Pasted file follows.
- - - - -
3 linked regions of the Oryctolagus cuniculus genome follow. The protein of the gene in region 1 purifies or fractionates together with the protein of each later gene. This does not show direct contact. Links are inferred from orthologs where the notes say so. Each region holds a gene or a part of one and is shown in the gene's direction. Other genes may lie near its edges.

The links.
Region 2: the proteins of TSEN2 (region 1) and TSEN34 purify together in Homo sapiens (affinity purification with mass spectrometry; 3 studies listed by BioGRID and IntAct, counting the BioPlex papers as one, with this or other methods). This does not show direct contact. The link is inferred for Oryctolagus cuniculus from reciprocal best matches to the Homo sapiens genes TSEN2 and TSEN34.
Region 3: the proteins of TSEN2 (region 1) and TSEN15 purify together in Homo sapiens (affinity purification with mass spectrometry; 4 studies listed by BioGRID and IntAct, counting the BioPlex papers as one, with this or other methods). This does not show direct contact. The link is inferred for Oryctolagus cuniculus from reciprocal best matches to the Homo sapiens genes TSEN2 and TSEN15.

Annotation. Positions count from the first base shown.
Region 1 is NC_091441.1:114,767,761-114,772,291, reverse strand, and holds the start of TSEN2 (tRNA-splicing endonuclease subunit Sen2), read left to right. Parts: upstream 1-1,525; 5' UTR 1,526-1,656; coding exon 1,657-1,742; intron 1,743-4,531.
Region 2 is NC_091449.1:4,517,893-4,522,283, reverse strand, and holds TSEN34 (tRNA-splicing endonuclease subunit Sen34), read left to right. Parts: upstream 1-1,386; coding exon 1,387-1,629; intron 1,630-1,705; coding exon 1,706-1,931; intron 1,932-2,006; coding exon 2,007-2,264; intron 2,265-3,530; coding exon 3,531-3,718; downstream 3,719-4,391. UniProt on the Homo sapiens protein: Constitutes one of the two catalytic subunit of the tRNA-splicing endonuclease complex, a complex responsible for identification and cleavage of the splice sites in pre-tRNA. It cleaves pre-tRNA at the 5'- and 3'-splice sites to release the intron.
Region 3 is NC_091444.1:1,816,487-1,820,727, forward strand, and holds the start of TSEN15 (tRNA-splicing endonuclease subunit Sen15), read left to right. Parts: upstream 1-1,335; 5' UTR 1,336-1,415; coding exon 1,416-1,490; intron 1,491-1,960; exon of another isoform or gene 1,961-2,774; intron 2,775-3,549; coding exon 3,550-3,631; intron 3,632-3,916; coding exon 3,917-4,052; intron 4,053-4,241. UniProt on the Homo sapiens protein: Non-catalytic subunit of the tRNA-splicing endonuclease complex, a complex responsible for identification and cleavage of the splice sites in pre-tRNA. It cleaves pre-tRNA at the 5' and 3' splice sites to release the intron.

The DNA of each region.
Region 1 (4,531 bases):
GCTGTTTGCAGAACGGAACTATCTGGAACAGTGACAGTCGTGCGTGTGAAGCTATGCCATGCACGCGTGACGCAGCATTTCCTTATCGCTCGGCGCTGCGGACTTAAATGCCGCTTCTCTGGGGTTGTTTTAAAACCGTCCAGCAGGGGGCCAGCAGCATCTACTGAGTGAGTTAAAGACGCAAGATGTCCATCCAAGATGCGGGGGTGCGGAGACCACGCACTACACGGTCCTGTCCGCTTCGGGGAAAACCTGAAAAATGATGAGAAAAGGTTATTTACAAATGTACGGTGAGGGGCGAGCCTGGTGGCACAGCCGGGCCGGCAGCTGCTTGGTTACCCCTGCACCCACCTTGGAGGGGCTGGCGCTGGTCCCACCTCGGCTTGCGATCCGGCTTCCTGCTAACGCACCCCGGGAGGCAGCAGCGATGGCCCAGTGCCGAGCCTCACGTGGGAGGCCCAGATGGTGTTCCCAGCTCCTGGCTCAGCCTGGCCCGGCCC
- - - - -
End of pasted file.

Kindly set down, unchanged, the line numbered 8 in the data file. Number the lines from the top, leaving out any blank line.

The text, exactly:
Region 3 is NC_091444.1:1,816,487-1,820,727, forward strand, and holds the start of TSEN15 (tRNA-splicing endonuclease subunit Sen15), read left to right. Parts: upstream 1-1,335; 5' UTR 1,336-1,415; coding exon 1,416-1,490; intron 1,491-1,960; exon of another isoform or gene 1,961-2,774; intron 2,775-3,549; coding exon 3,550-3,631; intron 3,632-3,916; coding exon 3,917-4,052; intron 4,053-4,241. UniProt on the Homo sapiens protein: Non-catalytic subunit of the tRNA-splicing endonuclease complex, a complex responsible for identification and cleavage of the splice sites in pre-tRNA. It cleaves pre-tRNA at the 5' and 3' splice sites to release the intron.